At his best, Alan Arkin is a one-of-a-kind actor who blends humor, intelligence, and sensitivity into vibrant performances. At his worst, he’s a screamer whose characterizations are abrasive in the extreme. Unfortunately, Fire Sale—the second theatrical feature Arkin directed—plays to his worst instincts on every level. Arkin’s acting in the lead role is loud and whiny, he lets other actors deliver numbingly overwrought performances, the film’s jokes are insultingly stupid, and every character is so unpleasant that even at 88 minutes (including a lengthy animated title sequence) the movie goes on way too long. One of those “madcap” comedies about a bunch of people whose insane behavior collides in an allegedly humorous fashion, Fire Sale stars Arkin and Rob Reiner as the sons of an aging Jewish retailer (Vincent Gardenia). Arkin is a ne’er-do-well high school basketball coach, and Reiner is the heir apparent of the family’s foundering department store. Various subplots involve Arkin’s offensive scheme to “adopt” a black teenager who can serve as a ringer for his basketball team, Reiner’s plan to burn down the family business for an insurance settlement, and crazy uncle Sid Caesar’s escape from a mental institution to conduct a military mission because he thinks it’s still World War II. Despite the presence of so many comedy pros, Fire Sale somehow manages to be completely obnoxious and unrelentingly boring at the same time. Thanks to competent technical execution, it’s not the worst comedy of the ’70s by a long shot, but it’s still truly unwatchable.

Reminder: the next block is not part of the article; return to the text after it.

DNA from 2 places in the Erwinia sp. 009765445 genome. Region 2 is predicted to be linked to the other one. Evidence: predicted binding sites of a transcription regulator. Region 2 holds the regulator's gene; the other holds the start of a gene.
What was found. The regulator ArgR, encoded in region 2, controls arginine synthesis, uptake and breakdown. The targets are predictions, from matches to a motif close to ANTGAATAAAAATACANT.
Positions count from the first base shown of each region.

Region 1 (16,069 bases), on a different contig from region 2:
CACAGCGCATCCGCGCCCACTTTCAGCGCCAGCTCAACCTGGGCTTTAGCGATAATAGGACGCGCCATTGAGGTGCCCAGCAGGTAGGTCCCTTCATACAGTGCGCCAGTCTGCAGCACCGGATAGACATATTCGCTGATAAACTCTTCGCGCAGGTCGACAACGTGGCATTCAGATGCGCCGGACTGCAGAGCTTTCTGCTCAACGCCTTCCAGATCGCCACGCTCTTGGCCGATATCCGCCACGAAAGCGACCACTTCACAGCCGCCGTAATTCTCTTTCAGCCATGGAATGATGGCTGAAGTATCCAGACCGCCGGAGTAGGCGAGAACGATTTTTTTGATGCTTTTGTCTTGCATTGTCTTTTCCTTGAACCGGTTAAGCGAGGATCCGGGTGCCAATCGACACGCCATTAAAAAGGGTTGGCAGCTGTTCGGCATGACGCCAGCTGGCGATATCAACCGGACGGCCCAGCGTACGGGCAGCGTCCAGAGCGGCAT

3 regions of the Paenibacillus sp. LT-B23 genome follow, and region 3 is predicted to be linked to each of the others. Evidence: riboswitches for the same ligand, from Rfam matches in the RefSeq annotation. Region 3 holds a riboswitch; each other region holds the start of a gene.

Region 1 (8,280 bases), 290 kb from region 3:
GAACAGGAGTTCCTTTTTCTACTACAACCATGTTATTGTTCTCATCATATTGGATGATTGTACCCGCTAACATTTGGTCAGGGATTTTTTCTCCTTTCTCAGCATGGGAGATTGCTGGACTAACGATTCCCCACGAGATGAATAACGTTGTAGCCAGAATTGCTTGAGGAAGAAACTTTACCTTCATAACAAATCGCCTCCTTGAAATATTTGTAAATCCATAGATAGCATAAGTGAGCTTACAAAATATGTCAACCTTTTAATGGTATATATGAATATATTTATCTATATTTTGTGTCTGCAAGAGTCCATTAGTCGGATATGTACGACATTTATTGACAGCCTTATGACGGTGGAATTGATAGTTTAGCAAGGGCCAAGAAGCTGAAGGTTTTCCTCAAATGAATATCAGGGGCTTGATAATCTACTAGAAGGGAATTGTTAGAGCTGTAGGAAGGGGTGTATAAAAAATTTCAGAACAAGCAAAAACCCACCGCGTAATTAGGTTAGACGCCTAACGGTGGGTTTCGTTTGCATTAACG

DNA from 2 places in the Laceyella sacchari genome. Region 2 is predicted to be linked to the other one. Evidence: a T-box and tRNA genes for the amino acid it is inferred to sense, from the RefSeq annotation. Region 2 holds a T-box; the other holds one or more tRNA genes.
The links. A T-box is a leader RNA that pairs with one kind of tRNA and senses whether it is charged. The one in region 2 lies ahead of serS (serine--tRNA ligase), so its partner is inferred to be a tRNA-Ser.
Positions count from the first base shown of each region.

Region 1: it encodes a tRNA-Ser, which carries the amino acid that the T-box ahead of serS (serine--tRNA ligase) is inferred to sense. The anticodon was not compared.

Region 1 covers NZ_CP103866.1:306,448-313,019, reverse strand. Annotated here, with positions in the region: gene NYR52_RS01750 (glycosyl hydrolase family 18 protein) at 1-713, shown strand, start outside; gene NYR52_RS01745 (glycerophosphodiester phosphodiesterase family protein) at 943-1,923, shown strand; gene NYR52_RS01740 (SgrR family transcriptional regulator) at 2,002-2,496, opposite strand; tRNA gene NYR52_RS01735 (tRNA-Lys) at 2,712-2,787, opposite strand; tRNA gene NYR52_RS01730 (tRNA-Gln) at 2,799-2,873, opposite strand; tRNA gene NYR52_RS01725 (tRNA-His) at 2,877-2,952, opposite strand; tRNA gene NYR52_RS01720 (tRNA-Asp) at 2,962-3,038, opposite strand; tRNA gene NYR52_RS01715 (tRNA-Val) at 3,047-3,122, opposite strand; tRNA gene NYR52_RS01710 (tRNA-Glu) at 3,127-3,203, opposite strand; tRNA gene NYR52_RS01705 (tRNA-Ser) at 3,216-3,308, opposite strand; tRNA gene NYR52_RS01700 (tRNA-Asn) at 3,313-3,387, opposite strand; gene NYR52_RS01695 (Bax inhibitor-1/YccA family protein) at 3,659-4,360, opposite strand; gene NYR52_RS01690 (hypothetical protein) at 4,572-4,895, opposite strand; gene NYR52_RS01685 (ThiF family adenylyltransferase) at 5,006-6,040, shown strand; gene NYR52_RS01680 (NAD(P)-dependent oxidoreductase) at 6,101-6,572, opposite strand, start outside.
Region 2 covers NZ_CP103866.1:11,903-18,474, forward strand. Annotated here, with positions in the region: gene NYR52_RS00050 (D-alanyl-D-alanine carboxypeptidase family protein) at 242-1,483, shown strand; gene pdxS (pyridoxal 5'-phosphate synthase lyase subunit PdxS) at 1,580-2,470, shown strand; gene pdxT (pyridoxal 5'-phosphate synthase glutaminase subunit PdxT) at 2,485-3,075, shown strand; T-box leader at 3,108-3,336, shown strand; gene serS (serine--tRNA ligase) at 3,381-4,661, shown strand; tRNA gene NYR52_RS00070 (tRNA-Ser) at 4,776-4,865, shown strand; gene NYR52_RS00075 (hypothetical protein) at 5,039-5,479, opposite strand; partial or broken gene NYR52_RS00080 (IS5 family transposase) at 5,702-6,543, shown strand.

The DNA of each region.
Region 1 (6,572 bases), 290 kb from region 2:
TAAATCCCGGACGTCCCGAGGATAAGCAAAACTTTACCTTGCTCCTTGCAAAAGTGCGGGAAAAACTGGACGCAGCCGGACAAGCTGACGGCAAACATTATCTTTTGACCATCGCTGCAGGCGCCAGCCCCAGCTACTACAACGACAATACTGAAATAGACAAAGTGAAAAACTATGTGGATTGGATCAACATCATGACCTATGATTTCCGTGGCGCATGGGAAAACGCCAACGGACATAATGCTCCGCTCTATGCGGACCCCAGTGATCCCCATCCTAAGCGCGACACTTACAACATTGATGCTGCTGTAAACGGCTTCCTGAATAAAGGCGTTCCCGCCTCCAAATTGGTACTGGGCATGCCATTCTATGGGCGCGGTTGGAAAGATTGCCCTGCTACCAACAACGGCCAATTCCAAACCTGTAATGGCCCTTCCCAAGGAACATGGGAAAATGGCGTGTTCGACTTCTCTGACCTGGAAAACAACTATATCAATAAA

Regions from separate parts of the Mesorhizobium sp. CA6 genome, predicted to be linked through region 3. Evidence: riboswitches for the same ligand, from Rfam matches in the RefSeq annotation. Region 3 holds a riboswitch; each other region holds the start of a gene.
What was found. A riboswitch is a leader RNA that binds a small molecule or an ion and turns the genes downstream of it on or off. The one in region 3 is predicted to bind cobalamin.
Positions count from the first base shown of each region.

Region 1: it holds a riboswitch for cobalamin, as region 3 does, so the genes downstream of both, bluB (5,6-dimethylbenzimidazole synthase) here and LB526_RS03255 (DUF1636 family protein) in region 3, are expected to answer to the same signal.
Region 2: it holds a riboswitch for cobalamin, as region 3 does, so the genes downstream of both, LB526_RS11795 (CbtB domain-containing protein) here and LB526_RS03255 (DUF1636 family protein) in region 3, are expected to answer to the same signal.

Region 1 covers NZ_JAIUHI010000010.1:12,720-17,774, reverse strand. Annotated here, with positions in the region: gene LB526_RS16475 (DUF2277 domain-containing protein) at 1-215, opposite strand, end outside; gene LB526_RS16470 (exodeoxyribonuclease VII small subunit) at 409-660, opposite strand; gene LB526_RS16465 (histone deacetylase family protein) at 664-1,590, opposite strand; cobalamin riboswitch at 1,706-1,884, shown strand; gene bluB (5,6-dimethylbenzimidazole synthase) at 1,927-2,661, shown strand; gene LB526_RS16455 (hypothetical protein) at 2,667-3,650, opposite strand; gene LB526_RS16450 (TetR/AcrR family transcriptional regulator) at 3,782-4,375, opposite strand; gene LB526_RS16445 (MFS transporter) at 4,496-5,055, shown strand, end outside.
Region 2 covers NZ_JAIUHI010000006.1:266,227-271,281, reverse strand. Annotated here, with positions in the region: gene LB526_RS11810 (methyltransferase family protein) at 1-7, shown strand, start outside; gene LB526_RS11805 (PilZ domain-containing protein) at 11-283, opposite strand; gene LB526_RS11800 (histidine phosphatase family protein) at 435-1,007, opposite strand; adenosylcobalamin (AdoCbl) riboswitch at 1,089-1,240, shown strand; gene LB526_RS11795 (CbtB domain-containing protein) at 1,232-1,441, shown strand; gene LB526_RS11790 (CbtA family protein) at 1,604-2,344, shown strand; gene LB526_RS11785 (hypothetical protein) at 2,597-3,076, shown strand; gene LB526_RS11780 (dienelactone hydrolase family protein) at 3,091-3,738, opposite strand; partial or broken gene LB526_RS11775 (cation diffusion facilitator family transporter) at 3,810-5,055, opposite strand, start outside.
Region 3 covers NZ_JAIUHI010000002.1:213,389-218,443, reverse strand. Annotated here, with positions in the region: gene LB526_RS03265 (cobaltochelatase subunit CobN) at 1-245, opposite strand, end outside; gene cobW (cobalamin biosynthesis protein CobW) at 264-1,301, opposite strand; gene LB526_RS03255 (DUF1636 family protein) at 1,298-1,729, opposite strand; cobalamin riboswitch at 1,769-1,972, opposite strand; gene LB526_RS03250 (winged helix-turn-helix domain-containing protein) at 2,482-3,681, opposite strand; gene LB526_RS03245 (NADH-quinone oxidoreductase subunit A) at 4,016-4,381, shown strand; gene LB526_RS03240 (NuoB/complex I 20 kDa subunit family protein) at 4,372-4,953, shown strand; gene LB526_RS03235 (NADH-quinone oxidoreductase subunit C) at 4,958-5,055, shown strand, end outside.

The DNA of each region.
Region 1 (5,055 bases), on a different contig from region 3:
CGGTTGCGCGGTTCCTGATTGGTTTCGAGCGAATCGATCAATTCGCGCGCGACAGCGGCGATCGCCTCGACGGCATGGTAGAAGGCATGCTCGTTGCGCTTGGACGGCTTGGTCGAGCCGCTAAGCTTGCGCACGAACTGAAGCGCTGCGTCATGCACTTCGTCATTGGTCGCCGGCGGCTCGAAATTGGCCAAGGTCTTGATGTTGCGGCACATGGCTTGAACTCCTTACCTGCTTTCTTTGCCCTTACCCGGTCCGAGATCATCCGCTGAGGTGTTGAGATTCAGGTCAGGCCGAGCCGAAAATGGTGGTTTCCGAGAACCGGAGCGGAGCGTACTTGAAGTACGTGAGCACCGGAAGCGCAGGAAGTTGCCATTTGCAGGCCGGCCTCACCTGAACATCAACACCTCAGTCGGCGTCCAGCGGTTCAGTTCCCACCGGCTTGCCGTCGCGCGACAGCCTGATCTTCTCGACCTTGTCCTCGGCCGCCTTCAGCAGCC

Fire Sale: SQUARE